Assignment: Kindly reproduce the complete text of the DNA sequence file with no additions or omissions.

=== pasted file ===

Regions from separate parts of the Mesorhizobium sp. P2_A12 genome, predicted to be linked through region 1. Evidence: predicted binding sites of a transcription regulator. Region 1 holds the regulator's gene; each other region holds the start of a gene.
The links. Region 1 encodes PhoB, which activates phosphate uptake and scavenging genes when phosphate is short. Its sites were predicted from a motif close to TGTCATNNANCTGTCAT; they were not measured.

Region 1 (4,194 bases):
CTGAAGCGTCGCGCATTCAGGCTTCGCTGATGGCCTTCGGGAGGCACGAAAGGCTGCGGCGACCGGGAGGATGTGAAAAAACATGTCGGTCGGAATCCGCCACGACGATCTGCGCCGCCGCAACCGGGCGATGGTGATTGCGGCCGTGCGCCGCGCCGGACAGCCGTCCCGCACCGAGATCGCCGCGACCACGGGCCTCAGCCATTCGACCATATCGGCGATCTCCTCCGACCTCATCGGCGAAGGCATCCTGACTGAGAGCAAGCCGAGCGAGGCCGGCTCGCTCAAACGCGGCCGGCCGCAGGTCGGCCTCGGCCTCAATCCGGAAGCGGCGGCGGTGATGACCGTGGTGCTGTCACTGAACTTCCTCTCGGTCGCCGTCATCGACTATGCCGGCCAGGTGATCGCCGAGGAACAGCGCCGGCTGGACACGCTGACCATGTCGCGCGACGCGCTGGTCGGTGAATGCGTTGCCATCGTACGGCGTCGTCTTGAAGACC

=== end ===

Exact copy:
Regions from separate parts of the Mesorhizobium sp. P2_A12 genome, predicted to be linked through region 1. Evidence: predicted binding sites of a transcription regulator. Region 1 holds the regulator's gene; each other region holds the start of a gene.
The links. Region 1 encodes PhoB, which activates phosphate uptake and scavenging genes when phosphate is short. Its sites were predicted from a motif close to TGTCATNNANCTGTCAT; they were not measured.

Region 1 (4,194 bases):
CTGAAGCGTCGCGCATTCAGGCTTCGCTGATGGCCTTCGGGAGGCACGAAAGGCTGCGGCGACCGGGAGGATGTGAAAAAACATGTCGGTCGGAATCCGCCACGACGATCTGCGCCGCCGCAACCGGGCGATGGTGATTGCGGCCGTGCGCCGCGCCGGACAGCCGTCCCGCACCGAGATCGCCGCGACCACGGGCCTCAGCCATTCGACCATATCGGCGATCTCCTCCGACCTCATCGGCGAAGGCATCCTGACTGAGAGCAAGCCGAGCGAGGCCGGCTCGCTCAAACGCGGCCGGCCGCAGGTCGGCCTCGGCCTCAATCCGGAAGCGGCGGCGGTGATGACCGTGGTGCTGTCACTGAACTTCCTCTCGGTCGCCGTCATCGACTATGCCGGCCAGGTGATCGCCGAGGAACAGCGCCGGCTGGACACGCTGACCATGTCGCGCGACGCGCTGGTCGGTGAATGCGTTGCCATCGTACGGCGTCGTCTTGAAGACC